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Featured Mini-Grantee | Pershing Field Garden Friends

2024-07-08T18:48:58-04:00July 8th, 2024|

Community Nature Events

Pershing Field Garden Friends is a community-based organization that seeks to beautify neighborhoods, celebrate diversity, and contribute to the well-being of surrounding Jersey City Heights residents through gardening and nature events.

HealthierJC + Pershing Field Garden Friends

Pershing Field Garden Friends believes that a Culture of Health means nurturing the mind, body, and spirit through exposure to and an appreciation of nature. 

Kristin Weir, a journalist at the American Psychological Association, cites that “from a stroll through a city park to a day spent hiking in the wilderness, exposure to nature has been linked to a host of benefits, including improved attention, lower stress, better mood, reduced risk of psychiatric disorders, and even upticks in empathy and cooperation.”

In alignment with HealthierJC, Pershing Field Garden Friends understands that beautification of parks and public spaces positively impacts quality of life, improves the health of citizens, lowers crime and drug related activity, and fosters neighborhood fellowship and revitalization.

How was the Mini-Grant Used?

The HealthierJC mini-grant funded programs that taught participants how to observe, interact with, and integrate nature into their lives for a healthier, less stressful body and mind.  The community was encouraged to exercise in open spaces, and gained an appreciation for the value of trees, gardens, and open space.  Highlights of the Pershing Field Garden Friends programming schedule in 2023 are summarized below. 

  • In partnership with the Flat Rock Brook Nature Center, the Birds of Prey program brought hawks, owls, falcons, and other regional birds for people to see animals up close, and learn about their natural habitat.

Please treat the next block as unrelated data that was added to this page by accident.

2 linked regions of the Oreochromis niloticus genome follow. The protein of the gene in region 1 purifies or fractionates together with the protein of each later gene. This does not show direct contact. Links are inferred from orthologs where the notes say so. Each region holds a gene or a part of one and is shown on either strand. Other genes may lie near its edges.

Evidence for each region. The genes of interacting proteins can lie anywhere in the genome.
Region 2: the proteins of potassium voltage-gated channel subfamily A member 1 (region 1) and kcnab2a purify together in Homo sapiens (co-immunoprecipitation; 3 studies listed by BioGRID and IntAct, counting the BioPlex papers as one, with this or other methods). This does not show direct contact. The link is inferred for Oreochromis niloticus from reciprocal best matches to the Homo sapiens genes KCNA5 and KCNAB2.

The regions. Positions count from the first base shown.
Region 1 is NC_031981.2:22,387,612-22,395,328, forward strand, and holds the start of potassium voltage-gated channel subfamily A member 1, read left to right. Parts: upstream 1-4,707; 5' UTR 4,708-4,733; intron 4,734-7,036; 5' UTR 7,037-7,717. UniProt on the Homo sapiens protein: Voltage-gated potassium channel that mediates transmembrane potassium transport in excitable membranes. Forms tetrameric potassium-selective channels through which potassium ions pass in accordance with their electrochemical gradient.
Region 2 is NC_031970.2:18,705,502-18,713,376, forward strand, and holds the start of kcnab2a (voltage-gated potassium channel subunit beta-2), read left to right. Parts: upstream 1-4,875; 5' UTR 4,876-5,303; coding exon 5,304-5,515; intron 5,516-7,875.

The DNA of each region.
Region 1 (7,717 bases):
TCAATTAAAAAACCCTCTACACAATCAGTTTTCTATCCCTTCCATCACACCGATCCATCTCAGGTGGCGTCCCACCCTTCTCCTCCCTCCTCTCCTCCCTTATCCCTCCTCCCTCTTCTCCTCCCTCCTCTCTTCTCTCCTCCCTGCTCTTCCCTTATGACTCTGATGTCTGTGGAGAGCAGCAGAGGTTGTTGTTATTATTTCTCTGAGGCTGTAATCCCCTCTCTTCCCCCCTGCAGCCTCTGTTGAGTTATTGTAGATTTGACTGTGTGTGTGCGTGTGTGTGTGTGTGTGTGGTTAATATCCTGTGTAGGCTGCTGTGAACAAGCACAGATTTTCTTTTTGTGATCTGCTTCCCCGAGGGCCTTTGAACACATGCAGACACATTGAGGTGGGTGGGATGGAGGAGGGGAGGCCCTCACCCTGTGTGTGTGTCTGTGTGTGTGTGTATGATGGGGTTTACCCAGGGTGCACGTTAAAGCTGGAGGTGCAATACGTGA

• Nature Journaling taught children how to observe nature and record what they see. It was conducted by Athena Toledo, an art therapist who specializes in using the senses to create art. 
  • The Moth event was connected to an internationally recognized week of moth observation. Pershing Field Garden Friends provided a set-up to attract moths, and distributed field guides to participants to identify moths and provide information about the moth genome, lifecycle, behavior, role in the ecosystem, and cultural folklore.
  • Yoga in the Park took place weekly and was taught by Meraki, a local, women-owned business. Meraki partnered with Pershing Field on a series of yoga sessions attended by 15 to 20 residents of all ages in an outdoor setting.
  • Fall Festival engaged a group of children to walk through the park and participate in art and nature activities that stimulated creativity and social interaction.
  • Nearly 3,500 flower bulbs were planted throughout Jersey City during The Big Dig event. Bulb planting and basic gardening skills were taught by experienced Pershing Field Garden Friends, who encouraged participants to take home plants to enhance their neighborhood blocks. 

These Pershing Field Garden Friends programs served an estimated 180 low-income and minority residents, ranging in age from 5 to older senior citizens from Wards C and D.  Based on the latest census data, the minority groups in these wards are South Asian, Hispanic, and African American who actively participated, volunteered to assist, and encouraged neighborhood engagement.

Making a Difference…

“Growing up in apartments, people have historically not
had a yard, nor have they ever dug in dirt. It is a change
for them to come into garden, to dig in the dirt, and
then see the rewards of what a garden can produce.”
— Debby DeVenezia, President, Pershing Field Garden Friends

“Planting a garden is exciting,” DeVenezia said.  “It instills patience and anticipation.”

Gardeners wait six months, from October to April. “And then they come back to see shoots coming up, then flowers bloom in succession, daffodils, then tulips, then allium,” DeVenezia said. “It teaches a lot of life lessons and ways of being.”

Seeding a potted plant in school, she said, doesn’t compare with this experience. “Daffodils first appear, then tulips, and then we wait with bated breath for the alliums to appear.”

For more information, visit the Pershing Field Garden Friends site at